1957 turned out to be a busy year. Besides initiating use of building fund envelopes, the Vestry retained a professional canvassing company to carry out an every-member campaign. The All Saints’ Junior Fellowship, 24 members strong, formed its own Junior Choir. Young Clayton Lawson (Jr), later to become Senior Warden, served as the group’s secretary.
The 51-member Women’s Auxiliary actively engaged in purchasing items needed by the parish; they accomplished this in part by sales of furniture polish, stationery, steak knives, vanilla, and church calendars. And thanks to a gift from Mrs. Sidney Reese, the bell in our church tower was on its way to acquiring an automatic striking system. Concern about its hours of operation prompted a neighborhood survey, but most nearby residents professed to not minding a 24-hour ringing of the bell. Finally, the Vestry record makes note in 1956-57 of a church-sponsored Kindergarten/Nursery (with tuition). Its director: Ms Jean Worthley.
As a side note, these years also marked the following: testing of a hydrogen bomb at Bikini; the death of Albert Einstein, the marriage of Grace Kelly, and digging of the Baltimore harbor tunnel.
And what you were enjoying in the mid-50s – remember these? On the Waterfront, Rear Window, The Diary of Anne Frank, The 10 Commandments, My Fair Lady, West Side Story, The Cat in the Hat, Three Coins in the Fountain, Rock Around the Clock, and Sixteen Tons. Ah, those were the years!
It was 1958, just four years after McDonald’s appeared on the scene, and America was well on its way to a love affair with fast food. At All Saints’ the rector oversaw a year of rather typical concerns, upkeep, and repairs, including an overhaul of the organ. A church flag was gifted to us by a member of the parish.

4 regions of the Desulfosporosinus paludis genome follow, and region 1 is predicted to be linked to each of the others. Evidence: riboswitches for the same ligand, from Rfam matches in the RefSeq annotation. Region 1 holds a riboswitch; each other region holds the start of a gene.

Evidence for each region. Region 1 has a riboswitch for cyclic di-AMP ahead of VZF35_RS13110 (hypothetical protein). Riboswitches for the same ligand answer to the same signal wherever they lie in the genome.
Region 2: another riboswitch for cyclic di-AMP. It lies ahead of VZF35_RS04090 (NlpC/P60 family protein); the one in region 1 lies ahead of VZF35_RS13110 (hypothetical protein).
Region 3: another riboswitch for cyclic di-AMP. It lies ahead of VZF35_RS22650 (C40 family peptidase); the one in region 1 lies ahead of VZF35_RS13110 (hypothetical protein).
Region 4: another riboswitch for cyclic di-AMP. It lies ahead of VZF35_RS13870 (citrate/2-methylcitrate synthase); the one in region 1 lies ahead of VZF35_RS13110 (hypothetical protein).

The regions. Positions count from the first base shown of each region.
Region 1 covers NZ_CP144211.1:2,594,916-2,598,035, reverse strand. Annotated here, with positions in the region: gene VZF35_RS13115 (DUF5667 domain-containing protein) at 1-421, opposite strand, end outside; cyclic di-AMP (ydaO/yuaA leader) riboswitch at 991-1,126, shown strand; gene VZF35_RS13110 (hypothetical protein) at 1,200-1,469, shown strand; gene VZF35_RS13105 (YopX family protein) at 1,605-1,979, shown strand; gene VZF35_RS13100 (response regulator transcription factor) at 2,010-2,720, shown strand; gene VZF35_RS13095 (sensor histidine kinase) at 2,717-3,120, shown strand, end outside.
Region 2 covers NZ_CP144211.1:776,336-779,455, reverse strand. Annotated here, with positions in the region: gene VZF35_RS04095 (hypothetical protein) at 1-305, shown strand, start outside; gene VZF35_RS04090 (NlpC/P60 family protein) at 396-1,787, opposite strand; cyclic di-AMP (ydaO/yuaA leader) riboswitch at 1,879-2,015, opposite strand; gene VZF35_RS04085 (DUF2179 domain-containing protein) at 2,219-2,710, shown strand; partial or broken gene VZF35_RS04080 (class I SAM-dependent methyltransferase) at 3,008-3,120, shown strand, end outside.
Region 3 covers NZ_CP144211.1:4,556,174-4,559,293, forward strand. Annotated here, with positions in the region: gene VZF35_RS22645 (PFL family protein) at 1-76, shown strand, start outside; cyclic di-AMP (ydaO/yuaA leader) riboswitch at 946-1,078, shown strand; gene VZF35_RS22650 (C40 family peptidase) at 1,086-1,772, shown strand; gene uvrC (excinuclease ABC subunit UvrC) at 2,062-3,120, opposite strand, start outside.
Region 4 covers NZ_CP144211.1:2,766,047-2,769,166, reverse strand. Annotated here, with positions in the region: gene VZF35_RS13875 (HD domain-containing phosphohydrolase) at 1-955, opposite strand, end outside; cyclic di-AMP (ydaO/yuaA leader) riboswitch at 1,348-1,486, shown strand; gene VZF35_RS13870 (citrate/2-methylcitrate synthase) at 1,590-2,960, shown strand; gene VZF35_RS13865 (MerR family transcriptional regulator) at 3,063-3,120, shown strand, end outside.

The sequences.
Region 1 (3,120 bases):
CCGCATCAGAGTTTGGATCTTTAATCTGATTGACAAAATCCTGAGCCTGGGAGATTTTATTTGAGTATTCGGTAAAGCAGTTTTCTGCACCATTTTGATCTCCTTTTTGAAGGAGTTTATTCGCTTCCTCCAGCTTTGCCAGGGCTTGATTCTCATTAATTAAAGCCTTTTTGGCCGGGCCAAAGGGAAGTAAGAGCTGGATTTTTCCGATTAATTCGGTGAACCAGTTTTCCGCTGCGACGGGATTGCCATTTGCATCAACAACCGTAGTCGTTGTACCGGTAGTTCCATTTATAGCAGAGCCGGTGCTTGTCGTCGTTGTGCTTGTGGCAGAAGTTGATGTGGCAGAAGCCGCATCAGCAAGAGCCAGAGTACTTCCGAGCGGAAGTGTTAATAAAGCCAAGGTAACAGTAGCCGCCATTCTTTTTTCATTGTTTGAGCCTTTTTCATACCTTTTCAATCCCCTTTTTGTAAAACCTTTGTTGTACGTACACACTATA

The following year Vestryman Edward C. Lecarpentier declared his intention to become a candidate for Holy Orders. The church celebrated as he succeeded in this endeavor. In March of 1959 the Ushers Guild was initiated, and the Women’s Auxiliary reported continued activity in sponsoring social events and in raising money for the parish. That same fall, the Building Committee viewed preliminary sketches for a new Sunday School building – a project long awaited but still a few years from reality. The congregation also marked the 25th anniversary of the ordination of the Reverend Scott Broadbent.
Nationally, 1959 welcomed two new states, Alaska and Hawaii. The USSR’s Nikita Krushchev toured our country while Fidel Castro assumed power in Cuba, bringing the Cold War almost to our doorstep. Nearer home, Interstate 83 brought us closer to downtown, although the Baltimore Beltway was still only a dream.
In 1960 John Kennedy defeated Richard Nixon for President. The first “sit-ins” were staged in opposition to segregation, and the birth control pill was introduced – both events presaged the opening of a fevered decade in America. Our parish completed a survey of property and buildings. The Altar Guild crafted new stoles for our clergy, the Reverends Broadbent and Lecarpentier. In October, a milestone was reached in our drive for a new parish hall when Mr. and Mrs. W. D. Groff presented the church with a major donation. Groff Hall now had its name!
In mid-summer, Mr. Broadbent received a letter dated August 13,1960. It was sent by St. George L. Sioussat, grandson of the Rev. George A. Leakin, former rector of Baltimore’s Trinity Church in Fells Point. The purpose of his letter was “to offer to All Saints’ Church, as a gift, a chancel chair over a hundred years old. It is mahogany, of American design … used in the chancel of Trinity Church.” Trinity Church stood at the corner of Broadway and Pratt Streets from 1853 until its closing in 1904. Mr. Sioussat noted that “my life is coming to a close and I feel my grandfather would be pleased to have the chair in All Saints’ Church.” He died just eighteen days after posting his letter. (The Leakin and Sioussat families are interred at All Saints’ Cemetery.)
In the years following,the story of Sioussat’s gift became clouded, and few people – even today – actually knew of its existence. In 1998, Janet Stenner found the chair, in the attic of the rectory, in disrepair. An arm was broken, the seat was busted through and the red fabric torn. She lovingly restored and reupholstered the chair. It is now resting quietly in the All Saints’ rectory.